H, 5.92; N, 2.74.

Synthesis of [(PdCI{4-[2-(2-hydroxyethoxy)ethoxy]}CH=N{2,6 J Pr 2 -C6H3})2(h- Ph 2 PCH 2 PPh 2 ) ] (BTC1)

BTC1 was synthesised by stirring a solution of T3 (0.1 15 g, 0.1 13 mmol) in dichloromethane (5 ml_) in a Schlenk tube. Dppm (0.043 g, 0.1 1 mmol) was added. The solution was stirred for 6 hours in an oil bath at ± 25 °C. The solvent volume was reduced by rotary evaporator to obtain a yellow oily residue. The product was recrystallised by layering the dichloromethane solution with hexane at low temperature. The solution was kept at low temperature (-16 °C) overnight. The off-white solid was isolated by vacuum filtration and rinsed with hexane. The recrystallisation was repeated and the crystals were dried under vacuum. Yield: 0.080 g, 50%. FT-IR (VC=N, cm 1 ) 1606. m.p.: 227-231 °C. 1 H NMR (299.74 MHz, CDCIa): d 8.14-8.20 (m, 8H, Ph); d 7.89 (d, 2H, 4 JH-P 7.9 Hz, CH=N); d 7.15-7.31 (m, 20H, Ph); d 6.47 (dd, 2H, 3 JH-H 8.2 Hz and 4 JH-H 2.2 Hz, Ph); d 5.62-5.65 (m, 2H, Ph); d 5.04-5.13 (m, 2H, -PCH2P-); d 3.66-3.67 (m, 4H, Ph-OCH 2 -); d 3.39-3.52 (m, 12H, Ph- OCH2CH2-, -CH2CH2OH and 'Pr-CH); d 3.16-3.19 (m, 4H, -CH2CH2OH); d

I .48 (d, 12H, 3 JH-H 6.8 Hz, i Pr-CHa); d 1.24 (d, 12H, 3 JH-H 6.9 Hz, i Pr-CHa). 13 C{ 1 H} NMR (CDCIa, 75.38 MHz): d 175.87 (CH=N); d 161.96 (CAr-OCHaCHa- ); d 159.55 (-CCH=N-); d 145.54 (o-metallated C); d 141.21 (C Ar ); d 140.33 (C Ar ); d 135.44-135.61 (m, C Ar ); d 130 (C Ar ); d 129.93 (C Ar ); d 128.02-128.17 (m, C Ar ); d 126.98 (C Ar ); d 122.86 (C Ar ); d 122.38 (t, JC-P 5.1 Hz, C Ar ); d 1 12.1 1 (C Ar ); d 72.33 (-CH2CH2OH); d 69.05 (Ph-OCH2CH 2 -); d 66.68 (Ph-OCHaCHa- ); d 61 .68 (-CH2CH2OH); d 28.55 CPr-CH); d 24.70 ( i Pr-CH 3 ); d 23.1 1 (- PCH 2 P-). 31 P{1H} NMR (CDCI3, 161 .89 MHz): d 34.39 (s). ESI-MS: [M-CI] + 1369.34, [M-2CI-Pd-T2] + 858.249, [M-2CI-Pd-T2-{(Ph)2PCH2P(Ph)2}+MeCN] + 474.127, [M-2CI-Pd-T2-{(Ph)aPCHaP(Ph)a}-C4H 9 03+MeCN] + 41 1 .105. Anal. Found: C, 59.8; H, 5.87; N, 1 .47. Calc for Czi HsaClaNaOePaPda'HaO: C, 59.9; H, 5.95; N, 1 .97. Solubility: DMSO 2.85 img/rmL; 28% DMSO in water.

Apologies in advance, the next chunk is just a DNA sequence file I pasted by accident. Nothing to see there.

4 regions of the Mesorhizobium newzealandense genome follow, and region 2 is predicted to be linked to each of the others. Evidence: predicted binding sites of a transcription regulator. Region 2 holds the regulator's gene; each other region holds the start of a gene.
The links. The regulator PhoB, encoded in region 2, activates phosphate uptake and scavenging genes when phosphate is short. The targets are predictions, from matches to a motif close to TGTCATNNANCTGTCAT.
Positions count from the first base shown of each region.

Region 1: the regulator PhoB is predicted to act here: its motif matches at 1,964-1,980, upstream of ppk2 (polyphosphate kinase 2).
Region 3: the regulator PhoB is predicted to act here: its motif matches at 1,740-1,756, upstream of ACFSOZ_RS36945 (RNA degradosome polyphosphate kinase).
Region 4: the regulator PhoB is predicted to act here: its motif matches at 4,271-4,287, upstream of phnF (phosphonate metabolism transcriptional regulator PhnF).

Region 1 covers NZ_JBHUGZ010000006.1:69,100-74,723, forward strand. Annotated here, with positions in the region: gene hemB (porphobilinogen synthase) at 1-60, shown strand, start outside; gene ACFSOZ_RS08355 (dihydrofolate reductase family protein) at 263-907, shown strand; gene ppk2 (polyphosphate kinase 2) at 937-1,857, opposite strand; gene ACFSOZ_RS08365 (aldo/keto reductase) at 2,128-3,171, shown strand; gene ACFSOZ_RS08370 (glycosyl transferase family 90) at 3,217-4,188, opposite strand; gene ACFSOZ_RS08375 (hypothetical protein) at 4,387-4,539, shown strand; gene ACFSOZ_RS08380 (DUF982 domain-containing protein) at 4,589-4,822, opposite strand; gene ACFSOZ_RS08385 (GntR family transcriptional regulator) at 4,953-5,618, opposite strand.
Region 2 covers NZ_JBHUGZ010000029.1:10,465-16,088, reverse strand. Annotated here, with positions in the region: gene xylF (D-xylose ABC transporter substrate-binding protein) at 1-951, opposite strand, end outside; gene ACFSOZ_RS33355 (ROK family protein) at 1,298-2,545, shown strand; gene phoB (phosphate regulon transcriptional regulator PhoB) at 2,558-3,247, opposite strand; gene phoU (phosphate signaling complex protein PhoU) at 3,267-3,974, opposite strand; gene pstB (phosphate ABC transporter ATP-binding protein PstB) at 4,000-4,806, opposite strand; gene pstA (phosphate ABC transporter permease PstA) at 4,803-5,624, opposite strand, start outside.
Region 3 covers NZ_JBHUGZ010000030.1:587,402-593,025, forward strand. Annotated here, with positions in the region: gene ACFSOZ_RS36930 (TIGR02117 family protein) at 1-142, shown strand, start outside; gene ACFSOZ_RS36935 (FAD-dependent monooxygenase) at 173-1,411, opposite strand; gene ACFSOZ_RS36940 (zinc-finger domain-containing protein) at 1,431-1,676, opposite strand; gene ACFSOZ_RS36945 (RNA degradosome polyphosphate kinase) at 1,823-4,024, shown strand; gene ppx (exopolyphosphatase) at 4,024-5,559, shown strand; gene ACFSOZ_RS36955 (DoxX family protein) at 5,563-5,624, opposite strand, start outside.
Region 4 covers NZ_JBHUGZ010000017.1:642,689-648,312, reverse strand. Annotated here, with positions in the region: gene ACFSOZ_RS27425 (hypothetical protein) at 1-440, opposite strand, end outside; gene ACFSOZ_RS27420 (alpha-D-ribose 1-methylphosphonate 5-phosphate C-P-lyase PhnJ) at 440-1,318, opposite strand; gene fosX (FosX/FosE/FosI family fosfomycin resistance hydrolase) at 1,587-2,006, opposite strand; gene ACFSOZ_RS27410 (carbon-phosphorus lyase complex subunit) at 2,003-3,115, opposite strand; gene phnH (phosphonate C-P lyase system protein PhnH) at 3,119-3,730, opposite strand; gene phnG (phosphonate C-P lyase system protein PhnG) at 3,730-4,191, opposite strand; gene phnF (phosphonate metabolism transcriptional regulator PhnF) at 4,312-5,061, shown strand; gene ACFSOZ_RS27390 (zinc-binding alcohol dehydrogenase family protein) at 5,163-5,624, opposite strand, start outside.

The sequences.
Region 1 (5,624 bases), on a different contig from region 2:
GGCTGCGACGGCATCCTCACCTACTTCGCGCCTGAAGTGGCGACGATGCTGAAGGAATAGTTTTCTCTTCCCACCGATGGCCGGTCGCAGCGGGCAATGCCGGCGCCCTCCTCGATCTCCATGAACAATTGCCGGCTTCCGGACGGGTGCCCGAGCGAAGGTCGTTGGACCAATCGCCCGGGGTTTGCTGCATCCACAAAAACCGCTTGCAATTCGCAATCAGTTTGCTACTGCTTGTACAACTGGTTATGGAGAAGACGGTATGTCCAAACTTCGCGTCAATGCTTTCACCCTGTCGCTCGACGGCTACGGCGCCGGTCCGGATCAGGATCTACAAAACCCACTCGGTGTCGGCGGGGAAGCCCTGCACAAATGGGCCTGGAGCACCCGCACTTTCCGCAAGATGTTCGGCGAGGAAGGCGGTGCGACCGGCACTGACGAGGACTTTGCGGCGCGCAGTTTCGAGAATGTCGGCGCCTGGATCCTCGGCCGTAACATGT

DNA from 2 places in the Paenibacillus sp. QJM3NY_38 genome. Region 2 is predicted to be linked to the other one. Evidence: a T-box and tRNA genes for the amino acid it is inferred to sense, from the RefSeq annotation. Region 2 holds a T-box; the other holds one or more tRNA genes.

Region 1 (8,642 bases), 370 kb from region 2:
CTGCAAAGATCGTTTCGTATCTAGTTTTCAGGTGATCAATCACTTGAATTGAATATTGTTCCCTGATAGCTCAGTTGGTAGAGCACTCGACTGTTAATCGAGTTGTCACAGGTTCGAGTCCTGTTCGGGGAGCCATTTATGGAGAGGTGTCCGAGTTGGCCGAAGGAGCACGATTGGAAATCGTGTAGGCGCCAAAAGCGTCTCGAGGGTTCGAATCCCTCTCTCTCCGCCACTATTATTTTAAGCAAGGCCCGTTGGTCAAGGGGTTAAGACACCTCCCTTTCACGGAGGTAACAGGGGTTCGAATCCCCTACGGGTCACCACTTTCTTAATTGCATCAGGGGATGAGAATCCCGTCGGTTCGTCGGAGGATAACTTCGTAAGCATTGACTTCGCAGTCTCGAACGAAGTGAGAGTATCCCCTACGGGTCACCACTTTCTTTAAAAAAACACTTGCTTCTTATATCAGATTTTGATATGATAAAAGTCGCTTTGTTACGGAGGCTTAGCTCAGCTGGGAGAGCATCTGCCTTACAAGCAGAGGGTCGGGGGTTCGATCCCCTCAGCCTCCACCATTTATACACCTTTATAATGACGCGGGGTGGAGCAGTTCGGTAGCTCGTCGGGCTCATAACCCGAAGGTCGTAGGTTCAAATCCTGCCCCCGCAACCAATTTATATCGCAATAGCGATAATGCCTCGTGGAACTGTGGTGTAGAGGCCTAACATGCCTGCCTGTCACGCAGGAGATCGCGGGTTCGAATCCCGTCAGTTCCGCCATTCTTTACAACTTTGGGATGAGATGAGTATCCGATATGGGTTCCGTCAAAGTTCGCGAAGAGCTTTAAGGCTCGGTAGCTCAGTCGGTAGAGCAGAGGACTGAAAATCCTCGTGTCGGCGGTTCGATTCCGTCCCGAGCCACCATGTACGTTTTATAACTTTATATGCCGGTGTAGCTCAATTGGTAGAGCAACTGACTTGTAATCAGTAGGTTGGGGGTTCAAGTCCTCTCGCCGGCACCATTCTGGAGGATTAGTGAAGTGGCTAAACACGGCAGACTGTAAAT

Synthesis of [(PdCI{4-[2-(2-hydroxyethoxy)ethoxy]}CH=N{2,6 J Pr 2 -C6H3})2(p- Ph 2 P(CH 2 )2PPh 2 )] (BTC2)

BTC2 was synthesised as above, using dppe as the bridging bis(phosphine) and the quantities as indicated: T3 (0.1 15 g, 0.1 13 mmol), dichloromethane (5.00 ml_) and dppe (0.045 g, 0.1 1 mmol). Yield: 0.108 g, 68%. FT-IR (VC=N, cm 1 ) 1605. m.p.: 158-162 °C. 1 H NMR (599.99 MHz, CDCI3): d 7.88-7.89 (m, 2H, CH=N); d 7.84-7.87 (m, 8H, Ph); d 7.28-7.31 (m, 4H, Ph); d 7.23-7.26 (m, 12H, Ph); d 7.17 (d, 4H, 3 JH-H 7.6 Hz, Ph); d 6.47 (dd, 2H, 3 JH-H 8.2 Hz and 4 JH-H 2.3 Hz, Ph); d 5.85-5.86 (m, 2H, Ph); d 3.60-3.61 (m, 4H, Ph-OCH 2 -); d 3.34-3.42 (m, 12H, Ph-OCH 2 CH2-, -CH2CH2OH and i Pr-CH); d 3.1 1 (t, 12H, 3 JH-H 4.7 Hz, -CH2CH2OH); d 3.03 (br d, 4H, 3 JH-H 2.3HZ, -P(CH 2 )2P-); d 1 .32 (d, 12H, 3 JH-H 7.0 Hz, i Pr-CHa); d 1 .17 (d, 12H, 3 JH-H 7.0 Hz, i Pr-CHa). 13 C{ 1 H} NMR (CDC , 75.38 MHz): d 175.61 (CH=N); d 162.43 (C A r-OCHaCHa-); d 159.86 (-CCH=N-); d 145.09 (o-metallated C); d 141 .28 (C Ar ); d 140.43 (C Ar ); d 134.27-134.43 (m, C Ar ); d 130.71 (C Ar ); d 130.04 (C Ar ); d 128.39-128.53 (m, C Ar ); d 126.78 (C Ar ); d 122.78 (C Ar ); d 122.37-122.51 (m, JC-P, C Ar ); d 1 12.23 (C Ar ); d 72.33 (-CHaCHaOH); d 69.05 (Ph-OCHaCHa-); d 66.68 (Ph-OCHaCHa- ); d 61 .68 (-CHaCHaOH); d 28.55 CPr-CH); d 24.70 ( i Pr-CH 3 ); d 23.1 1 (- P(CHa)aP-). 31 P{ 1 H} NMR (CDCb, 161 .89 MHz): d 40.63 (s). ESI-MS: [M-CI] + 1381 .38; [M-2CI-Pd-T2] + 872.266, [M-2CI-Pd-T2-